Three innovative companies in WA - ABS Facade, FBR and TENSA Equipment - are making waves in the building and construction space and in some cases breaking global records.
WA is home to some creative companies in the building and construction space that are making waves and breaking global records.
Tough economic times can often be periods of great creativity, as businesses seek innovative ways to manufacture their product and/or service and get it to market.
Among the sectors in Western Australia hardest hit by the economic downturn, even before the COVID-19 pandemic, was building and construction. But several players Business News spoke to see opportunity amid the crisis.
Mr Fullarton said one driving force for innovation and technology in WA construction was the slow economic growth of the past five years, which would continue this year with a forecast 10 per cent contraction in GDP.
In this environment, he said, construction costs and competition would push sub-contractors, asset owners, and builders to explore more innovative and technological solutions.
In the past, architecture and engineering was all hand-drafted and calculated, he said. However, buildings were now designed through multi-disciplinary software, which allowed for more geometrically challenging projects to be engineered in ways not previously possible.
Engineering software such as Strand7 had helped reduce material costs and solved many issues.
Building Information Modelling (BIM) or 3D modelling such as Revit had fuelled complex geometrical projects, such as those at Optus Stadium and Perth Arena, Mr Fullarton told Business News.
Among future developments, Mr Fullarton expects: the use of technology for document control; apps that assist with faster procurement processes; automated machinery; software that enables more complex engineering designs; and vastly improved energy efficiencies.
He said sustainable developments would utilise advancements in thermal light, for example, paving the way for Green Star buildings.
FBR (Fastbrick Robotics)
In the residential construction space, ASX-listed FBR (Fastbrick Robotics) has just broken a new robot-build record. Using Dynamic Stabilisation Technology, the one-armed robot bricklayer, Hadrian X, laid 200 blocks an hour.
In 2019, the company completed a world-first, building a three-by-two home in just 33 hours.
CEO and managing director Mike Pivac said the system had further improved and the same structure could now be built in 24 hours of actual laying time, with a target of one standard working day next.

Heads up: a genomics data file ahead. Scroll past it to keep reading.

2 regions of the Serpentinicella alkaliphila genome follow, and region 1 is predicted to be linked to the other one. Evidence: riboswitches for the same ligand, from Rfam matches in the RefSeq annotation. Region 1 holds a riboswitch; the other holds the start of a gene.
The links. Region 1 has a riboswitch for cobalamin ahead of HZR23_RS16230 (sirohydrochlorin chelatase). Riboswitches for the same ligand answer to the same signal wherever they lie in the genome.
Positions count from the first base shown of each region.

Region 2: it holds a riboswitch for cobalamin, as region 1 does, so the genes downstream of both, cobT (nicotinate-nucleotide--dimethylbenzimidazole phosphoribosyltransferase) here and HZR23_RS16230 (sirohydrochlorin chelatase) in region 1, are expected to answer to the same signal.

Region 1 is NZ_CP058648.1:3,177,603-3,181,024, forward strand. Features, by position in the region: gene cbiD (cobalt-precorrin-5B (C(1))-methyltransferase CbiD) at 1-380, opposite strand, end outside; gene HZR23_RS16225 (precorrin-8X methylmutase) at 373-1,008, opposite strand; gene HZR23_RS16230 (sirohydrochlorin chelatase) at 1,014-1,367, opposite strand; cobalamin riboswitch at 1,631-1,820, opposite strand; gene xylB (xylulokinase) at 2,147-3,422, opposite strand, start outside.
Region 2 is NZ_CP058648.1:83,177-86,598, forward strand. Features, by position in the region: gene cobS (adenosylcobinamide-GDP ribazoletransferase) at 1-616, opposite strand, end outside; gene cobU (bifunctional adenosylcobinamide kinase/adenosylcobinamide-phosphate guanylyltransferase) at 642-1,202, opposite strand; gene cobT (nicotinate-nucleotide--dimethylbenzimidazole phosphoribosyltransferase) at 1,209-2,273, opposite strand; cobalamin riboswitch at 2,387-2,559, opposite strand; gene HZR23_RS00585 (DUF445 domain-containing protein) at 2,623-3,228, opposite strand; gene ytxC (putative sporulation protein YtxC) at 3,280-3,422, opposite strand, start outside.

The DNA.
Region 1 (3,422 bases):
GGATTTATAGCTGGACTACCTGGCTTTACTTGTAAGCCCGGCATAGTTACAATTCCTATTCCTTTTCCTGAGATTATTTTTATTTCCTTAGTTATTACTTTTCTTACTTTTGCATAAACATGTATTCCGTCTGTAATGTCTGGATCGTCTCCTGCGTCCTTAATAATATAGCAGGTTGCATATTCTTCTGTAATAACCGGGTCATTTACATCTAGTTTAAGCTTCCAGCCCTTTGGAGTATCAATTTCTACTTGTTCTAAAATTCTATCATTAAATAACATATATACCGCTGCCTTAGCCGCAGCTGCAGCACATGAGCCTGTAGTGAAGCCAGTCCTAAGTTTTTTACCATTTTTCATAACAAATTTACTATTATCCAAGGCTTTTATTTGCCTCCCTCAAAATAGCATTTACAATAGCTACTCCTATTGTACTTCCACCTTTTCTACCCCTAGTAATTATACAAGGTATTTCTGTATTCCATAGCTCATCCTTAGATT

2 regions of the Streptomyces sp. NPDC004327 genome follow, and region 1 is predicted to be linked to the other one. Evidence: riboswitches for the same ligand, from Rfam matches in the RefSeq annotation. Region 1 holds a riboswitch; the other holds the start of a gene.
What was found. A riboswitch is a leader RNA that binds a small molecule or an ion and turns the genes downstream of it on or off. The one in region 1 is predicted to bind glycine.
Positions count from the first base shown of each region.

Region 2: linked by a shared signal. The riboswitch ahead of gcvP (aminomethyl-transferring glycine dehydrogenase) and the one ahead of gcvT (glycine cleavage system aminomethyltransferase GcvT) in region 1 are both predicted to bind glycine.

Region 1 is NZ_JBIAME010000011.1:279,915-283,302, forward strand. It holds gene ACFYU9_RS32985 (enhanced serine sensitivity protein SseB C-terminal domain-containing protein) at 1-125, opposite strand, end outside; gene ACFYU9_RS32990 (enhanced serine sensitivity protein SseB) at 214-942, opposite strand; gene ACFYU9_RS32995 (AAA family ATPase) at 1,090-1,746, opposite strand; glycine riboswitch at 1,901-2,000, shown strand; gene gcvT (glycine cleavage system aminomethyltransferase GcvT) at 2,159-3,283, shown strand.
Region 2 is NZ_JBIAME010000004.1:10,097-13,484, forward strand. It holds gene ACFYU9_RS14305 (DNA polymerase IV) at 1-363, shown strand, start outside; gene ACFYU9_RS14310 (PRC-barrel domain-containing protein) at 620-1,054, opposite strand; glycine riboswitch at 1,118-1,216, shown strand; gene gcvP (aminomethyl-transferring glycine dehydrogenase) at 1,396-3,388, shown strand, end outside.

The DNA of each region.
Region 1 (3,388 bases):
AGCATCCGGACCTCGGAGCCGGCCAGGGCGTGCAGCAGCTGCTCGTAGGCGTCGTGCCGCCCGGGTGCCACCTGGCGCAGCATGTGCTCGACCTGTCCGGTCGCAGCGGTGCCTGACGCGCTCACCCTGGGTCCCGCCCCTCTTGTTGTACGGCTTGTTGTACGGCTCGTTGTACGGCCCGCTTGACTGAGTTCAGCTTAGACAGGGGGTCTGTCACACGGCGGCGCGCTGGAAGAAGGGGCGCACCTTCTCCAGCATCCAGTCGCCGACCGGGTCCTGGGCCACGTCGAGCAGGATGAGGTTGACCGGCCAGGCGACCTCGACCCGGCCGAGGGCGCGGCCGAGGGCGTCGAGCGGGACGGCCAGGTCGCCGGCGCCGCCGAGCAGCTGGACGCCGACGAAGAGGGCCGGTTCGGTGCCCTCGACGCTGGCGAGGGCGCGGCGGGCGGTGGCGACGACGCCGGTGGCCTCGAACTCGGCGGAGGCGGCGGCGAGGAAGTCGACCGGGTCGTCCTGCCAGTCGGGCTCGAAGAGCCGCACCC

Due to COVID-19, the company had to scale back its team in late March due to the uncertainties in the market.
However, Mr Pivac said FBR was continuing to work with local and international parties interested in integrating automated bricklaying and other innovative construction processes into their building systems, with work under way in Europe, the Gulf States, and North America.
“Automation will not be a ‘nice to have’ but a ‘must have’ due to the change in the accessibility of skilled labour,” Mr Pivac said.
“Most large and established construction companies will be under siege from smaller and emerging companies that are early adopters of the technologies that can give them a competitive position in the market, particularly the millennials and their views on sustainability and the environment, which is at the heart of what FBR is doing.”
Roborigger, a spin-off from TENSA Equipment, which was founded by Derick Markwell in 2009, is known for its wireless load-control system that accurately rotates and orients crane loads. Roborigger works with tier one construction companies and the resources industry, in improving safety and efficiency on site.
While a number of projects had been cancelled, Mr Markwell said, other opportunities had arisen. For example, the Swedish Nuclear Research Institute, a cruise ship builder in Germany, and a pipe-coating company in Batam, Indonesia, had all approached Roborigger with work inquiries.
In addition, Roborigger was in discussions with two wind turbine original equipment manufacturers, was running demonstrations in Singapore, and was in final stages of negotiation with a top Japanese construction business.
He said any innovation needed to be grounded with a strong view towards commercial application.
“While all our customers genuinely want to achieve the safety benefits, we still feel we need to demonstrate that there are quantifiable cost benefits to make it easy to adopt in their organisation,” Mr Markwell said.
He said Roborigger was also focused on developing its data collection capabilities to help address the problems associated with tracking material to remote sites.
In considering how innovative construction companies in WA could really benefit, Mr Markwell suggests we should be: “Watering the green shoots, rather than planting seeds”.
He would like to see a greater adoption of technology on government projects, as this directly circulated back into the WA economy, and provided credibility for the company involved.